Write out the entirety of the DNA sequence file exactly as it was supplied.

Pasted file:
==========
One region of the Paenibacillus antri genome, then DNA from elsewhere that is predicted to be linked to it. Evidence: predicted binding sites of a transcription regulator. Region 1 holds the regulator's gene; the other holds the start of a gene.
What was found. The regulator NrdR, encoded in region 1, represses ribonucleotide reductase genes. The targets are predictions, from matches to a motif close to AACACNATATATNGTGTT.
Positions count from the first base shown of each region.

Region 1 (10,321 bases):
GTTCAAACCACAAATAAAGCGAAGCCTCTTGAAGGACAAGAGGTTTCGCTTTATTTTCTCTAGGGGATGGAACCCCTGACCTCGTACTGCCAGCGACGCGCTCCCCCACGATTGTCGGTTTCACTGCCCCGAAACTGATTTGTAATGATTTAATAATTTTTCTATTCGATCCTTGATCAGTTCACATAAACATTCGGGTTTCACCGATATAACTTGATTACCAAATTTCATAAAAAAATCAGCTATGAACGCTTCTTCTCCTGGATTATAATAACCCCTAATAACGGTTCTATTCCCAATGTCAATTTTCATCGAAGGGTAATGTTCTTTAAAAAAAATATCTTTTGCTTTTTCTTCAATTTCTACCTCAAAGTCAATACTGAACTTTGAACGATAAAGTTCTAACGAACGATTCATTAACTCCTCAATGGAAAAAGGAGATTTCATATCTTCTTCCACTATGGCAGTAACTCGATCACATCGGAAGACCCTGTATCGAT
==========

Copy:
One region of the Paenibacillus antri genome, then DNA from elsewhere that is predicted to be linked to it. Evidence: predicted binding sites of a transcription regulator. Region 1 holds the regulator's gene; the other holds the start of a gene.
What was found. The regulator NrdR, encoded in region 1, represses ribonucleotide reductase genes. The targets are predictions, from matches to a motif close to AACACNATATATNGTGTT.
Positions count from the first base shown of each region.

Region 1 (10,321 bases):
GTTCAAACCACAAATAAAGCGAAGCCTCTTGAAGGACAAGAGGTTTCGCTTTATTTTCTCTAGGGGATGGAACCCCTGACCTCGTACTGCCAGCGACGCGCTCCCCCACGATTGTCGGTTTCACTGCCCCGAAACTGATTTGTAATGATTTAATAATTTTTCTATTCGATCCTTGATCAGTTCACATAAACATTCGGGTTTCACCGATATAACTTGATTACCAAATTTCATAAAAAAATCAGCTATGAACGCTTCTTCTCCTGGATTATAATAACCCCTAATAACGGTTCTATTCCCAATGTCAATTTTCATCGAAGGGTAATGTTCTTTAAAAAAAATATCTTTTGCTTTTTCTTCAATTTCTACCTCAAAGTCAATACTGAACTTTGAACGATAAAGTTCTAACGAACGATTCATTAACTCCTCAATGGAAAAAGGAGATTTCATATCTTCTTCCACTATGGCAGTAACTCGATCACATCGGAAGACCCTGTATCGAT